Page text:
The result of calibration assuming ε = 0 is displayed in Fig 4 for the whole population and the details of fitting for each age group are provided in S1 Fig. Fig 5 illustrates the estimated net reproduction number, which has been maintained at less than 1 since March due to social distancing. The estimated values for C1 and C2 are given in S2 Table.

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Fig 4. The results of parameter estimation (ε = 0).

WAIFW and the rates of quarantine and isolation are fitted to the age-specific cumulative confirmed cases by assuming that only the infectious contribute to the force of infection. The dotted line with circles denotes the target data and the solid line denotes the model prediction with estimated parameters.

https://doi.org/10.1371/journal.pone.0249262.g004

We also calibrate the model assuming ε ≠ 0 in Eq (3), which means the exposed, quarantined and isolated may contribute to the force of infection at a certain level [16, 17]. We assume reduced infectivity of these groups by imposing εE = 0.1, and , respectively. Fig 6 shows the result of parameter estimation for the total population when ε ≠ 0. Age-specific results and the estimated values of C1 and C2 are given in S3 Fig and S3 Table, respectively. The corresponding net reproduction numbers are displayed in Fig 7. We observe that the dynamics here are similar to the case of ε = 0, while the impact of control measures may be different.

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Fig 6. The results of parameter estimation (ε ≠ 0).

WAIFW and the rates of quarantine and isolation are fitted to the age-specific cumulative confirmed cases by assuming reduced infectivity of the exposed, quarantined and isolated. The dotted line with circles denotes the target data and the solid line denotes the model prediction with estimated parameters.

https://doi.org/10.1371/journal.pone.0249262.g006

We use the 2020 expected population statistics from the Korean Statistical Information Service (KOSIS [22]) as the initial number of susceptible compartments for each age group. Seven exposed and one infectious cases are introduced at the initial state to start the simulation on 13 January 2020 as shown in Table 1, running until 20 January 2022.

Control measures

School closure and social distancing.

School closure is considered one of the most effective ways to mediate disease transmission because it is well known that the contact rate is much higher in the school-age group than in others. Most educational institutes in South Korea including elementary, middle, and high schools and colleges delayed resumption of classes and have meanwhile started on-line classes. This imposes a burden on society, triggering various issues. Thus, it is important to evaluate the impact of school closure using the age-stratified model. While it is not feasible to quantify the change in transmission due to the school closure in the current situation, several studies have reported that the rate of contact decreases by 25%∼75% during the school break [23, 24].

Another control measure of research interest is social distancing. As the number of confirmed cases decrease and social distancing continues, people’s fear and apprehensions reduce and they tend to relax adherence to suggested precautions. It is difficult to calculate the level of contact reduction brought about by school closure and social distancing. For this reason, we analyze different scenarios by varying the reduced level of transmission and timing for implementation of these measures.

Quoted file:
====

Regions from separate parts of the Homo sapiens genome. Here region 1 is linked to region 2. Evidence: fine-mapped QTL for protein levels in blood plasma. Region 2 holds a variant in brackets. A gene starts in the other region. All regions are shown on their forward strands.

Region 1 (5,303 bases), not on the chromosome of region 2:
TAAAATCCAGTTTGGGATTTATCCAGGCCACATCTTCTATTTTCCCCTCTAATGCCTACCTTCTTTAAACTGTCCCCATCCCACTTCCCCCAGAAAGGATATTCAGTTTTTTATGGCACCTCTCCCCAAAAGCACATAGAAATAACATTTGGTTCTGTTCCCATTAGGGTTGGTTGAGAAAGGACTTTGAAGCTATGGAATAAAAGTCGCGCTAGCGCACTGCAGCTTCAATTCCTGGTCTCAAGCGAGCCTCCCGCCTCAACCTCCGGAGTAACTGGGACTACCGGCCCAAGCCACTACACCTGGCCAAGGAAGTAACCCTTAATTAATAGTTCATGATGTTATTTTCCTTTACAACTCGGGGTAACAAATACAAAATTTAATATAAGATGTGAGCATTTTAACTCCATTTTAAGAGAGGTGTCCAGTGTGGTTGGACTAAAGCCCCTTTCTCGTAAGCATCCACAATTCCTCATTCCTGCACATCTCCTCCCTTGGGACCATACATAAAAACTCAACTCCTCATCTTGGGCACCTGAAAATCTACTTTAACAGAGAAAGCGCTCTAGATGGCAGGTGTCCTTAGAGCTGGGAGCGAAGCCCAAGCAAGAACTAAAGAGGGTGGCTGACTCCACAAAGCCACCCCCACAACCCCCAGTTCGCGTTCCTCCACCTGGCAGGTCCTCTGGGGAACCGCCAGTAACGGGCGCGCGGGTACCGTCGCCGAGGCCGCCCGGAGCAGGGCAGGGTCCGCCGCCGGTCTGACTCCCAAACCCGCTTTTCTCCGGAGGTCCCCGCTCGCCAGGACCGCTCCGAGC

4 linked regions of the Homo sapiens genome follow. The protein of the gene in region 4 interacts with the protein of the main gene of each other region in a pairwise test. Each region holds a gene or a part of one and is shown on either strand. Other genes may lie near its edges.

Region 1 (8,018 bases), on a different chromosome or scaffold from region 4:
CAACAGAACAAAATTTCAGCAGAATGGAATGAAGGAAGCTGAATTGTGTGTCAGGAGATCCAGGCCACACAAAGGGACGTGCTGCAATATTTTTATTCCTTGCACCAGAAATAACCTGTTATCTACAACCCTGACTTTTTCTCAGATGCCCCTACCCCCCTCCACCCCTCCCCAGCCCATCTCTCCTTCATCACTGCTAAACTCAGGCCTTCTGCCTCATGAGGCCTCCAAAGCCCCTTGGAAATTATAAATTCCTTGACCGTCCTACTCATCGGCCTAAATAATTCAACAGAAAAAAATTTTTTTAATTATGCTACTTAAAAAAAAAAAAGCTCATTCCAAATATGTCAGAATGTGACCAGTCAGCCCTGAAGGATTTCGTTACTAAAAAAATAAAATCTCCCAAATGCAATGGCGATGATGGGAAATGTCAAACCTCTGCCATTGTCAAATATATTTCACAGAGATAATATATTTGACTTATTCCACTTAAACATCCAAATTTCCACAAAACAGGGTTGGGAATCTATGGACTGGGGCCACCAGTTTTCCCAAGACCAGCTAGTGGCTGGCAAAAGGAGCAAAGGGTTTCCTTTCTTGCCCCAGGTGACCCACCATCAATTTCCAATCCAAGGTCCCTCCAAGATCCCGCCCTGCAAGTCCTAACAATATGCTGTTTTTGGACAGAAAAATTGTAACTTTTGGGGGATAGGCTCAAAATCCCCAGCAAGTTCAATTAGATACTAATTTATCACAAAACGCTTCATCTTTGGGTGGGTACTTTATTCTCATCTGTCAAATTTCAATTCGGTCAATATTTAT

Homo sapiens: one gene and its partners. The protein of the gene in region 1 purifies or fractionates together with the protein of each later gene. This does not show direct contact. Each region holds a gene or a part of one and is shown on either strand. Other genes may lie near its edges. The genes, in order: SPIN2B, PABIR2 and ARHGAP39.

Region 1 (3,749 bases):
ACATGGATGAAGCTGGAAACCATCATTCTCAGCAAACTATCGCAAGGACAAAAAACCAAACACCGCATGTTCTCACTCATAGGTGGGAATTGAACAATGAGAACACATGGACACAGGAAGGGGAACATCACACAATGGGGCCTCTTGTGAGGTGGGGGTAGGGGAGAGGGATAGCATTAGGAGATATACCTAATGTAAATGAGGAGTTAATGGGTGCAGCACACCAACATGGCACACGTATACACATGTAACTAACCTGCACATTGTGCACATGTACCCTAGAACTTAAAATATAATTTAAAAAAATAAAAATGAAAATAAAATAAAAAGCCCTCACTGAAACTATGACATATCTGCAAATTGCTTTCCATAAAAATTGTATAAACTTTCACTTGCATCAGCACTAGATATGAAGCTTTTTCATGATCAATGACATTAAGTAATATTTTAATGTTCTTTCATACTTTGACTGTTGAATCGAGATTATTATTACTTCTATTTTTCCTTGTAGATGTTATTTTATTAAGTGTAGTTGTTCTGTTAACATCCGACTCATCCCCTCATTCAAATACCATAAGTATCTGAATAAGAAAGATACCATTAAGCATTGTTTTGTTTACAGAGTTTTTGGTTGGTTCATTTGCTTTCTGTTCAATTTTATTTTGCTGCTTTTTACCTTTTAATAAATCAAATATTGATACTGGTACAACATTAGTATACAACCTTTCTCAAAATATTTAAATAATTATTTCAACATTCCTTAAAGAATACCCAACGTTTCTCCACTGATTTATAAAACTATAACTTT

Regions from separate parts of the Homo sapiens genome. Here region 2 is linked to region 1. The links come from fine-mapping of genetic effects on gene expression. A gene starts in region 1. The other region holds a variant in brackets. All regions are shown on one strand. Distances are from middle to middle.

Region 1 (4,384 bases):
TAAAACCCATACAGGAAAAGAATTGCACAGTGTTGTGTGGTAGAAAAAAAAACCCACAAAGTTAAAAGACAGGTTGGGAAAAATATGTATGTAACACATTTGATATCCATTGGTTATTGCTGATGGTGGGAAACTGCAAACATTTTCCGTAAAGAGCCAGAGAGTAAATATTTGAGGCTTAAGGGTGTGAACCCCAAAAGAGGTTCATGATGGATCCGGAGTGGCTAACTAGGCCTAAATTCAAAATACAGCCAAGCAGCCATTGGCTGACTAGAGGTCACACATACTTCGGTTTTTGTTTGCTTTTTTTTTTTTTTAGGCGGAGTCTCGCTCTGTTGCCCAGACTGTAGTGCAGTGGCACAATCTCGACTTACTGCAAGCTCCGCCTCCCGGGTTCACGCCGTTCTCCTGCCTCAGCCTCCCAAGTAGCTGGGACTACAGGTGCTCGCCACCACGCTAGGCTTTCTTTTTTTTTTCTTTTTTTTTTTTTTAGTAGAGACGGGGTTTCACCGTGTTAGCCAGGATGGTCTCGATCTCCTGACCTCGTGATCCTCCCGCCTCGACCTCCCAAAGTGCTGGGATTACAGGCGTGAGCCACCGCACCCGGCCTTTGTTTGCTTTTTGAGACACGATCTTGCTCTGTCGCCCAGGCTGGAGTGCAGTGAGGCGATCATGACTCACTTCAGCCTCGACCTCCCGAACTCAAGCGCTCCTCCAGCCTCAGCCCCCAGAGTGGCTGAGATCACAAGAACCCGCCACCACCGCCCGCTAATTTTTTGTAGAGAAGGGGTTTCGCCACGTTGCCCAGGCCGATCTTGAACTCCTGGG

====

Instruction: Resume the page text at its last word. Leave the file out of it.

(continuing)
Quarantine and isolation.

In late January 2020, South Korea implemented control measures such as quarantine and isolation through tracing and diagnosis. The close contacts of confirmed cases who may be classified as susceptible or exposed are subjected to quarantine. Infectious or quarantined exposed individuals are isolated once diagnosed as COVID-19 positive. In South Korea, active and extensive laboratory tests have been performed to diagnose the reported cases. Here, we analyze the impact of quarantine and isolation on epidemic incidence by varying the rates of these measures. A relative change in rates could be achieved through time taken for coverage as well as the level of coverage.

Results

The model calibrated to the reported confirmed cases is simulated to predict the spread of COVID-19 and evaluate the effect of control measures. As there is ambiguity regarding whether the exposed are infectious, sensitivity analysis is conducted considering two scenarios. First, we assume that the infectious is the only compartment which contributes to the force of infection (Fig 4). The second scenario assumes reduced risk of infection by the exposed, quarantined and isolated (εE = 0.1, and , respectively in Fig 6).

Prediction

Initially, we assume no changes in the control measures such as school closure, social distancing quarantine, and isolation to simulate the status quo. Fig 8 illustrates the dynamic of COVID-19 transmission assuming only the infectious contribute to infection. The model indicates that the outbreak ends around May or June after reaching the peak in early March. Meanwhile, the model output using the second scenario shows no noticeable differences in the epidemic trajectory (Fig 9). The prediction by age groups is reported in S2 and S4 Figs.

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Fig 8. The dynamics of COVID-19 transmission under the assumption that only the infectious contribute to the FOI (ε = 0) in (a) cumulative confirmed cases and (b) newly confirmed cases.

https://doi.org/10.1371/journal.pone.0249262.g008